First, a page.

Monday, 17 September 2012

Bridlington Skua Cruise – Saturday 8th September 2012

The first of two RSPB Skua and Shearwater cruises off Flamborough Head I planned going on this year. A lovely day: in fact, the weather looked too nice. The sea was as flat as a pancake, which didn’t bode well for good birds…

I got to the harbour-side at 08:00 and sat near the gangway, attempting to stake my place in the queue (but still managed to be bustled out to the way by some Johnny-come-lately, older-and-so-should-know-better birders when we all went for the boat). Purple Sandpipers and Turnstones were on the sea wall north of the harbour, and Guillemot was very close in to where I was sat waiting.

The North Sea mill pond - Saturday 8th September 2012

Some of the Yorkshire guys from the Bird Forum were meeting for this trip. Not being sure of where I’d be coming from beforehand, or going to afterwards, or even if I’d be there at all, I decided not to join in with the car sharing. Or maybe I’m just an unsociable bugger.

As we left the harbour we all got a good look at the Kittiwakes on the outer harbour wall. It wasn’t long before we had our first good bird: a Black Guillemot. I say “we”, but I think Martin Garner of Birding Frontiers fame was the only one to see it well. There was some consternation on the boat that the sighting wasn’t properly divulged at the time, but I was watching Martin as he spotted it and subsequently confirmed the ID and I don’t think there was much more he could do. Maybe he could have asked the boat to be stopped, but I’m not sure he felt that was in his remit. I think the only people who were really bothered were county listers who needed it for their Yorkshire list (I don’t keep one), and those needing for their life list (they should try northwest Scotland for birds in their fantastic breeding plumage). It wasn’t even a year tick for me, so I smugly kept my gob shut.

Anyway, there are plenty of accounts of this trip and opinions on the above tyke Tystie that I won’t bleat on about it any more. I won’t into much detail about the birds here, other than the on lifer I did get on this trip: Pomarine Skua.

It was called quite early as an Artic Skua, I guess because the spoons (the twisted, elongated tail feathers) weren’t obvious as it approached. But when we all got a good view… whoa! It was a Pom, and a stonking adult in breeding plumage.

It came in close and circled the boat a couple of times, maybe as close to 10 metres. Close enough and long enough to really take in all the identification features. This was a large, powerful skua. It had a very dark brown hood covering the face to below the bill line - not just a cap. The neck was a strong yellow colour. The line between the dark uppers and pale under parts was broken and mottled. There was a strong, mottled “necklace” and a powerful, two-tone bill. And there were the tail “spoons” of course. It eventually sat on the water and allowed us to approach. Taking flight it flew around the boat again and sat on the water, before finally heading off. Better views than I’d ever thought possible of a Pom off the Yorkshire coast.

My friend Andy texted me to gloat about the great views he was getting of this bird, not realising I was on the same boat and had in fact been waving to him across the deck! Anyway, he got some great pictures, which he’s generously allowed me to use here, so I’d better be nice! There are more of Andy’s photos on Flickr here.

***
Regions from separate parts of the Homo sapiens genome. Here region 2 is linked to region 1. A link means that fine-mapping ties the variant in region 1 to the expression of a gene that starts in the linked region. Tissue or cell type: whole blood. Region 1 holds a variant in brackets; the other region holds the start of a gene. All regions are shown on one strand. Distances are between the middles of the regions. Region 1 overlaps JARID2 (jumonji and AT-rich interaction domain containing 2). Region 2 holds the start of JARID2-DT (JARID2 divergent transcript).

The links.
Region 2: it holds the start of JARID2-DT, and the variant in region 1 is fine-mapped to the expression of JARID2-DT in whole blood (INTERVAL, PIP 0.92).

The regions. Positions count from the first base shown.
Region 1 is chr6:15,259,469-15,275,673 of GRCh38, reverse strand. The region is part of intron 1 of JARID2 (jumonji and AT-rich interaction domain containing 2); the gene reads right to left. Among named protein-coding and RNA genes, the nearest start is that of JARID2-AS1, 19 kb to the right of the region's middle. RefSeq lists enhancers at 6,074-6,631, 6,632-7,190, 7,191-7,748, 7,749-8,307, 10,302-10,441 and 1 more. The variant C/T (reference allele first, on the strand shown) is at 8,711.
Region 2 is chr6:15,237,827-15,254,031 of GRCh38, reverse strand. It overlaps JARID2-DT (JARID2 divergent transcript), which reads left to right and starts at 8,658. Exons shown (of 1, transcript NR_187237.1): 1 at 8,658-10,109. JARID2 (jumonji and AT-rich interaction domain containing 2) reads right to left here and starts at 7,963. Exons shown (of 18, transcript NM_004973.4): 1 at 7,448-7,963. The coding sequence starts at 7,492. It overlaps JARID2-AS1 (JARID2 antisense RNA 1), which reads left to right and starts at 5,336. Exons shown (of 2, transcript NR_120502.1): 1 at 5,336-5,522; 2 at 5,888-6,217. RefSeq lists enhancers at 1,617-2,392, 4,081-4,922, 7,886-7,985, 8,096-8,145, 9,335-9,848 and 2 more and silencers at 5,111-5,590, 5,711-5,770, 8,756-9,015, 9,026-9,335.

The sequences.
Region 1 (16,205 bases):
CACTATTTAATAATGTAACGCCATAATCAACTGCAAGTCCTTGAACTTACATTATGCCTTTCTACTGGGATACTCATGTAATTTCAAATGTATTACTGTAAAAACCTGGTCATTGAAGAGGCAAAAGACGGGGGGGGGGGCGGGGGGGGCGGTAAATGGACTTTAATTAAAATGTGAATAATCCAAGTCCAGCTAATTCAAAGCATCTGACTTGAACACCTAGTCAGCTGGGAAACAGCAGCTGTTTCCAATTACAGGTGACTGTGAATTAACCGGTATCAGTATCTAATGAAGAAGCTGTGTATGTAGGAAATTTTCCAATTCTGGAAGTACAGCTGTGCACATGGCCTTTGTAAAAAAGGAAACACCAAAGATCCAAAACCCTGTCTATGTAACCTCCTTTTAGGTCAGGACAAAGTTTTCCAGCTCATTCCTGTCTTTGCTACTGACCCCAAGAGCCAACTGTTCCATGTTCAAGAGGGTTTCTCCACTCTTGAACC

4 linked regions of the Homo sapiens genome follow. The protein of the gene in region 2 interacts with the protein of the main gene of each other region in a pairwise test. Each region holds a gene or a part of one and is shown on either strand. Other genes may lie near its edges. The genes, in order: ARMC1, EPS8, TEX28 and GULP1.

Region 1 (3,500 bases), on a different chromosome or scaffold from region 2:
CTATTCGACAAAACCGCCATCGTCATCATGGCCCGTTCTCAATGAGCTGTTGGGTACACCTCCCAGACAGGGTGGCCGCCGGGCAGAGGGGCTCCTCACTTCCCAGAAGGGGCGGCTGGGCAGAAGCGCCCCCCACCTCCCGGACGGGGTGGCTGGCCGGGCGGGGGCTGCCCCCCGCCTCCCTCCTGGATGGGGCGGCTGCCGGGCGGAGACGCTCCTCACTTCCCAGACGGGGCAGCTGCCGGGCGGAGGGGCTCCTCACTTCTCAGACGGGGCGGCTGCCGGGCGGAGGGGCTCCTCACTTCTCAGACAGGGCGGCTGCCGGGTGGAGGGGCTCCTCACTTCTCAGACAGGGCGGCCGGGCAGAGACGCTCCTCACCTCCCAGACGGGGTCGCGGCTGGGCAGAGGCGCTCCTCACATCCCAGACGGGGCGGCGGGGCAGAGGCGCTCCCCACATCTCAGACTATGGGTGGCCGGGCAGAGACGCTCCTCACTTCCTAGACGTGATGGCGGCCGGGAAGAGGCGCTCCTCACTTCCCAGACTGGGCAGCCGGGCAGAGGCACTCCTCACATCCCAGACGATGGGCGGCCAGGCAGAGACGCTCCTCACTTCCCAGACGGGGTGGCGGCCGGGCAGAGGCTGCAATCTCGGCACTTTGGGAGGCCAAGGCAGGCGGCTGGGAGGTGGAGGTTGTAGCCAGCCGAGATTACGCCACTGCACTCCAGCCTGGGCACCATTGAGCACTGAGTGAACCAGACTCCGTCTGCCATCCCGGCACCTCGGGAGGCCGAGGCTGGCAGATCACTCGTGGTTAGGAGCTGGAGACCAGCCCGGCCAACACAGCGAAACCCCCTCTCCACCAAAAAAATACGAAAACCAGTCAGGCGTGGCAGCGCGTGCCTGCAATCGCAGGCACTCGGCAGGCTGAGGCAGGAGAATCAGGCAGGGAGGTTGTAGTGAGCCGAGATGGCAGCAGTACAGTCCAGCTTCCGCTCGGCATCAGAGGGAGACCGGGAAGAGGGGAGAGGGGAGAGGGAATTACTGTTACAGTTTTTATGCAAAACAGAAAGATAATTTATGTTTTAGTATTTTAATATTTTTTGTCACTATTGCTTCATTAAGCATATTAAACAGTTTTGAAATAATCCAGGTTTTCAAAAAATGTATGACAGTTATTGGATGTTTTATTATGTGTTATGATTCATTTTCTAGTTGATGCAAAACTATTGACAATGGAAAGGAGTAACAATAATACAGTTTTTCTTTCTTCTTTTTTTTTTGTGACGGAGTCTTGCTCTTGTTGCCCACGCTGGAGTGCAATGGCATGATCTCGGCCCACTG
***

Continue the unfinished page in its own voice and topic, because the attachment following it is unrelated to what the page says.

Pomarine Skua - Saturday 8th September 2012 (photo: Andy Kisby)

Pomarine Skua - Saturday 8th September 2012 (photo: Andy Kisby)

Getting good views of the Pom - Saturday 8th September 2012

The skua action didn’t stop there. We had some great views of juvenile Arctic Skua and both adult and juvenile Great Skua. Nice to see so many. After all the skua fun, the other birds were just padding, but we had some good one given the calm weather and westerly wind. At least three Common Scoter, Common Tern, Arctic Tern (great views of an adult and juvenile), Sandwich Tern, Guillemot, Razorbill, Puffin (the auks in juvenile and winter plumage), lots of plunge-diving Gannet, Fulmar, and a distant Balearic Shearwater. I got on this last bird, and it was certainly dark, with a loose-winged flight action, but I couldn’t pick out much more than that. The other birds I got from on board were: Herring, Common, Black-headed, Lesser Black-backed, and Greater Black-backed Gull, Kittiwake, and Shag, with four or five Red-throated Divers flying north past us as we came back to Bridlington. I think one or two other species were seen by others.

The Bird Forum guys decided to head off to Tophill Low NR. I would have joined them, but it was in the wrong direction if I was going to help out at the Airedale Otters bat walk in Bingley at 19:00. So I decided I’d pop into to Fairburn Ings RSPB on the way home.

I headed for the Lyn Dyke end of the reserve. It was quiet, with few birds or people around, but it was a lovely afternoon to spend watching the world go by. Through my scope I watched a male Gadwall in extreme close-up as it preened in the bright sunshine. Fantastic: such beautiful plumage. A late Chiffchaff was singing, and I heard Willow Warbler calls from the hawthorns. It was a nice way to break up the monotony of the journey home.

The bat walk later went well too, with lots of Pipistrelle and Daubenton’s bats to entertain the kids; and my daughter Rowan having a great time staying up late with her friend running around St Ives in the dark!

1 comment:

  1. Nice one Nick, how did I know the text would turn up in your report?!! :P That will teach me!